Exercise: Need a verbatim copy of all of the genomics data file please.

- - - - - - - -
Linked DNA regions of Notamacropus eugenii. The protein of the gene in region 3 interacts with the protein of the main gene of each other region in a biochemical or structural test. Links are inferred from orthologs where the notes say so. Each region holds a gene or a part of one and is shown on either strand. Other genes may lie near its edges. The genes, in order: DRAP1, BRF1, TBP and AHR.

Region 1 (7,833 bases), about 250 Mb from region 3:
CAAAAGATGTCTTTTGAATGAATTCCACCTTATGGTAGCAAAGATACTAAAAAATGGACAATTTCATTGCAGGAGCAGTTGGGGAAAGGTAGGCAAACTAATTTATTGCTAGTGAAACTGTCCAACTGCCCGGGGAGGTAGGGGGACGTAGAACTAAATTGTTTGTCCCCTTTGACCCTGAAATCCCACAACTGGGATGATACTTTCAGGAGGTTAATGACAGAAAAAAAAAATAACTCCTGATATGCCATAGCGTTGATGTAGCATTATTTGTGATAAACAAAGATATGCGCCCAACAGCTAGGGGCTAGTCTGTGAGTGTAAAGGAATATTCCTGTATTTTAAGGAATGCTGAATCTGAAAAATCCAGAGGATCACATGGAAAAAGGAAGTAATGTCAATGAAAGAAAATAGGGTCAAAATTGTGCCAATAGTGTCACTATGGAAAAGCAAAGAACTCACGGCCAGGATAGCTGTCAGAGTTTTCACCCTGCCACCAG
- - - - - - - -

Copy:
Linked DNA regions of Notamacropus eugenii. The protein of the gene in region 3 interacts with the protein of the main gene of each other region in a biochemical or structural test. Links are inferred from orthologs where the notes say so. Each region holds a gene or a part of one and is shown on either strand. Other genes may lie near its edges. The genes, in order: DRAP1, BRF1, TBP and AHR.

Region 1 (7,833 bases), about 250 Mb from region 3:
CAAAAGATGTCTTTTGAATGAATTCCACCTTATGGTAGCAAAGATACTAAAAAATGGACAATTTCATTGCAGGAGCAGTTGGGGAAAGGTAGGCAAACTAATTTATTGCTAGTGAAACTGTCCAACTGCCCGGGGAGGTAGGGGGACGTAGAACTAAATTGTTTGTCCCCTTTGACCCTGAAATCCCACAACTGGGATGATACTTTCAGGAGGTTAATGACAGAAAAAAAAAATAACTCCTGATATGCCATAGCGTTGATGTAGCATTATTTGTGATAAACAAAGATATGCGCCCAACAGCTAGGGGCTAGTCTGTGAGTGTAAAGGAATATTCCTGTATTTTAAGGAATGCTGAATCTGAAAAATCCAGAGGATCACATGGAAAAAGGAAGTAATGTCAATGAAAGAAAATAGGGTCAAAATTGTGCCAATAGTGTCACTATGGAAAAGCAAAGAACTCACGGCCAGGATAGCTGTCAGAGTTTTCACCCTGCCACCAG